Snow Geese Migration

DSC_2730I’ve heard many call watching the snow geese rising off the lake together in unison a bucket list moment.  I’ve been pretty lucky because I’ve watched these geese rise together as one several times at the Middle Creek Wildlife Management Area in Stevens, PA.  It’s been so worth the trek the last two years in a row — so much so, I’m already thinking about next year’s visit.

For a few days, typically in early to mid-March hundreds of thousands of snow geese stop at Middle Creek on their trek north.   This year there was in excess of over 110,000 snow geese that come to Middle Creek to roost and feed at the local fields.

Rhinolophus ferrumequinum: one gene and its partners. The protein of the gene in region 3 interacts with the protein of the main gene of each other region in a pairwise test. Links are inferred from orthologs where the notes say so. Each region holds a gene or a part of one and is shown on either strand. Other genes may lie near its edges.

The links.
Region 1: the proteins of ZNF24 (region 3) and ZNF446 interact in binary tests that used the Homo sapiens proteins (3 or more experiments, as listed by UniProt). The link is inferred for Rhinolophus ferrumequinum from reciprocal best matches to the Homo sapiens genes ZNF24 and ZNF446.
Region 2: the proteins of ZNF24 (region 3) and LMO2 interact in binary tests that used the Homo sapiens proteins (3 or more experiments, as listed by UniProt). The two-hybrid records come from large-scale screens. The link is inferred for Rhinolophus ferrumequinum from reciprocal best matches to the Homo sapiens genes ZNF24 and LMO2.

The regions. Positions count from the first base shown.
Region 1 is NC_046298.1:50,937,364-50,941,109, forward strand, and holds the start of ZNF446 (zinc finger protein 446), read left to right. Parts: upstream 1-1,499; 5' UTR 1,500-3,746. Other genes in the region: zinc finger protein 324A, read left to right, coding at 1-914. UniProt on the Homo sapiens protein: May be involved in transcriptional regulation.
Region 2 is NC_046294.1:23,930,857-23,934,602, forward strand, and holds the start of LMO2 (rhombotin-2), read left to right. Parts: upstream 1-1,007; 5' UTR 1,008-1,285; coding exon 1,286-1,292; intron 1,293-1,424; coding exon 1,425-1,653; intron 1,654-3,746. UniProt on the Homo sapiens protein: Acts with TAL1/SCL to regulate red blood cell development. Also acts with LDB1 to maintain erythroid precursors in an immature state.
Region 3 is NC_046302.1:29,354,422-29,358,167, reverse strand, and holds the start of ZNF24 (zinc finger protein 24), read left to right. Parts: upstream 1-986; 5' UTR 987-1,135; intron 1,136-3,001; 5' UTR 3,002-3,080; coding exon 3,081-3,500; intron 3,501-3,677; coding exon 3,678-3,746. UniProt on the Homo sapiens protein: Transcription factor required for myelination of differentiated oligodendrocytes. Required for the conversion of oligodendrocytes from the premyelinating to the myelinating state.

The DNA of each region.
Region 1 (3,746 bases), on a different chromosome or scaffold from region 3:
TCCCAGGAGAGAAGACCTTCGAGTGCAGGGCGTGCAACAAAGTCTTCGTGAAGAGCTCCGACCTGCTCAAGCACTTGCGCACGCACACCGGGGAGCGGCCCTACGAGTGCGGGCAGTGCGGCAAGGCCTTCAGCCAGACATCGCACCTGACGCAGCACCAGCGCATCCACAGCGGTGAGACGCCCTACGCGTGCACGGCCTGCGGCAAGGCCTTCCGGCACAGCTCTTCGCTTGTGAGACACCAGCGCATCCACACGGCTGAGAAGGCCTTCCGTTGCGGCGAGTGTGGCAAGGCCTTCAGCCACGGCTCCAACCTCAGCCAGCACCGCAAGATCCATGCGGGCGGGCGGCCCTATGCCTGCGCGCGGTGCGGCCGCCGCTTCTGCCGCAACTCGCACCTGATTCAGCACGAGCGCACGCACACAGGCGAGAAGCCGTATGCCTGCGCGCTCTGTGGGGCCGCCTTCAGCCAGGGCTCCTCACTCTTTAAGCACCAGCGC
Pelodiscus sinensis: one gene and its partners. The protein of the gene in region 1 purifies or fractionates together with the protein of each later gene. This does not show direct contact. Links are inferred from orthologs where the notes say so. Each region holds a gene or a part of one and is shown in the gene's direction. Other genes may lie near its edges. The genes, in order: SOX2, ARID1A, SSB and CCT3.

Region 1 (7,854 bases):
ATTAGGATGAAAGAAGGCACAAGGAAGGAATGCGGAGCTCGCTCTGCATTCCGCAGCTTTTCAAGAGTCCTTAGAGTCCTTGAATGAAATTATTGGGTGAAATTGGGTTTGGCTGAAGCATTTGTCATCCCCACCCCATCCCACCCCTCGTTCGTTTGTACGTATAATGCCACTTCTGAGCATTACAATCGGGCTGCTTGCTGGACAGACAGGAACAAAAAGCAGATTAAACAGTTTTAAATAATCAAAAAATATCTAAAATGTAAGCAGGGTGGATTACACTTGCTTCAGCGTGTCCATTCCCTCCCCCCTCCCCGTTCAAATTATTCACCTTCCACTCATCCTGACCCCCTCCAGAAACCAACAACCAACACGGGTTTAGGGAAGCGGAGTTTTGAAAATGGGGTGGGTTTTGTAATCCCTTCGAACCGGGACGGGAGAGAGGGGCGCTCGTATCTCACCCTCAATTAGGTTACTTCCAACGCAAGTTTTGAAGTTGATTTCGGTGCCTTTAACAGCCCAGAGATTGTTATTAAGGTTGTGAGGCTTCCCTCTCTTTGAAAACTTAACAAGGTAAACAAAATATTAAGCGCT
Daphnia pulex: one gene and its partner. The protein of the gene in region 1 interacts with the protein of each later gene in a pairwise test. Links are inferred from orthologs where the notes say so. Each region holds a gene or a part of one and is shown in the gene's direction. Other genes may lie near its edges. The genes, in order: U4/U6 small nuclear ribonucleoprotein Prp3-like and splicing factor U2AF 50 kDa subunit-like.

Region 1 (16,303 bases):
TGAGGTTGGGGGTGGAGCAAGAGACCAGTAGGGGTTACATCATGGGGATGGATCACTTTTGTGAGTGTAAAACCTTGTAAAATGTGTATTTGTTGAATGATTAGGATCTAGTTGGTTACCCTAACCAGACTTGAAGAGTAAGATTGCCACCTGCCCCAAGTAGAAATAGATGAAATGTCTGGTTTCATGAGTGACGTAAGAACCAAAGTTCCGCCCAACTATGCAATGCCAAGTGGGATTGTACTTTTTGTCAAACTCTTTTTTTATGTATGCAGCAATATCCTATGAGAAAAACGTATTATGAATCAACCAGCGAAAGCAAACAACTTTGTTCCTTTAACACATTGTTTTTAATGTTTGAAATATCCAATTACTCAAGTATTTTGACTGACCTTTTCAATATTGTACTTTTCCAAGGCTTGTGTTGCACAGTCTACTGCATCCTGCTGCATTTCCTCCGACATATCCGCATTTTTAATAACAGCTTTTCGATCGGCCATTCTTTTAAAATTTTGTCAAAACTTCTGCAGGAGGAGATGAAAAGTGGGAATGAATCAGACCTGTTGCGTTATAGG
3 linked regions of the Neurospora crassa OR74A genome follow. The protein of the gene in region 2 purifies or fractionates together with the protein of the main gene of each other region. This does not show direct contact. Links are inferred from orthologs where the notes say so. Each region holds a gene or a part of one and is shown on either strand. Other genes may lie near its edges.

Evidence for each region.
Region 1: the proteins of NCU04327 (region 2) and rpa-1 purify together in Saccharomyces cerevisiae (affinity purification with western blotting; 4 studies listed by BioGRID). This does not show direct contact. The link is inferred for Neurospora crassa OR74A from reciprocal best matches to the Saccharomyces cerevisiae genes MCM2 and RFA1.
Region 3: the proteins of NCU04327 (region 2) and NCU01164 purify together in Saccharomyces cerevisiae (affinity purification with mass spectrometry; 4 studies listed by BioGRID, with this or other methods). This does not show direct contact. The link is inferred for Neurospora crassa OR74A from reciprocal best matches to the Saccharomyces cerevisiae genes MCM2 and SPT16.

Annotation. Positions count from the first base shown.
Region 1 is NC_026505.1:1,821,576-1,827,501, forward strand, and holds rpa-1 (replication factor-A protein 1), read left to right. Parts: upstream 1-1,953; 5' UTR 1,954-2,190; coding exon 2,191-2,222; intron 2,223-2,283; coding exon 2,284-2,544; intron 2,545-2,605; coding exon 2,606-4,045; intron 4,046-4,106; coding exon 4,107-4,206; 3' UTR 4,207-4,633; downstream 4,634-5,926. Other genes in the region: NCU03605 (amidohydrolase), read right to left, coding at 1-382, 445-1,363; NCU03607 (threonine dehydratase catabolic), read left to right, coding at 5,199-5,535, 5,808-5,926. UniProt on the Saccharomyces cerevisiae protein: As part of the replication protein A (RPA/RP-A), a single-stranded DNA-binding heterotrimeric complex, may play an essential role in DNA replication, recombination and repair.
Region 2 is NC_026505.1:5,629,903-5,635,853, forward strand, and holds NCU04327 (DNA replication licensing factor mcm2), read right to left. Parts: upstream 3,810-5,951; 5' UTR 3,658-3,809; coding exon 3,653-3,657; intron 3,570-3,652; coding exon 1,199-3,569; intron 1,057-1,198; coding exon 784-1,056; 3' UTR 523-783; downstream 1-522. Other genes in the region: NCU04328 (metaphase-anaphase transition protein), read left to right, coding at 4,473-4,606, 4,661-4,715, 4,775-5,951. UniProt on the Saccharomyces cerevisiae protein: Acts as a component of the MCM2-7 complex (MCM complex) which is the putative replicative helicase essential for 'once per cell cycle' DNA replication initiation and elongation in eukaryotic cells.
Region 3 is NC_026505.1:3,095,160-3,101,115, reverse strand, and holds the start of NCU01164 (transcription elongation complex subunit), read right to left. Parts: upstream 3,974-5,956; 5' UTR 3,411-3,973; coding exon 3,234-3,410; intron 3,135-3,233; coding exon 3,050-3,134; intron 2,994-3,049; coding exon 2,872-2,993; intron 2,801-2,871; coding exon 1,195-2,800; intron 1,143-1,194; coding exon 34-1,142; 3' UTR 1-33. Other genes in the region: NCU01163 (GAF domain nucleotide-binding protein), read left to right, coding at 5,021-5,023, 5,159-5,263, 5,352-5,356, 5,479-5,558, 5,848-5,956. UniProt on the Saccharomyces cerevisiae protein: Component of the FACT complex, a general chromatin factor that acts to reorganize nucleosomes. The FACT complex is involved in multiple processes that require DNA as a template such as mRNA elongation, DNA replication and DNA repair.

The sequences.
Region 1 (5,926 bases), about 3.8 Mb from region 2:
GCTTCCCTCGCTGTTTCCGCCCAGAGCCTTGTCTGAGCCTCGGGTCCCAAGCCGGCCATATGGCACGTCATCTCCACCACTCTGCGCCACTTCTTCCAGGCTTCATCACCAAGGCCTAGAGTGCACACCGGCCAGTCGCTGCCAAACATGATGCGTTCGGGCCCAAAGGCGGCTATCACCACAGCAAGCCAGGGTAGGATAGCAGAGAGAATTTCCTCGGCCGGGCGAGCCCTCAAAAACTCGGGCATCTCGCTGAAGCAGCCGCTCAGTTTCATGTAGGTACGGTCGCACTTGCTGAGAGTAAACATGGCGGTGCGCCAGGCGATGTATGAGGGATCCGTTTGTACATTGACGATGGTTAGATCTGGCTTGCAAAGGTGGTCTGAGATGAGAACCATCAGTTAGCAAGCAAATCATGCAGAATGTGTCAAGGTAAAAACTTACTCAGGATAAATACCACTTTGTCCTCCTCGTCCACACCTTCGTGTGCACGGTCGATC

When the snow geese take flight and rise in masse they appear like a big white cloud rising off the water.  They move a bit, circle a bit and settle right back.  It’s quite a spectacular show.

Snow Geese, Tundra Swans, & Canada Geese – Oh My!

In late winter large numbers of migrating waterfowls appear at Middle Creek (a Wildlife Management area located in Pennsylvania) before heading north for breeding.   Many of the waterfowl come from south of Pennsylvania and begin their trek north in conjunction with spring thaw.   When the ice begins to thaw so there is open water and the snow melts from adjacent fields for the birds to have waste grains, they begin to arrive.    This year — the highest numbers started around the 17 March:   Snow Geese:  60,000+; Tundra Swans:   5,000+ and Canada Geese:   3,000+   These pictures are from 20 March 2014.  









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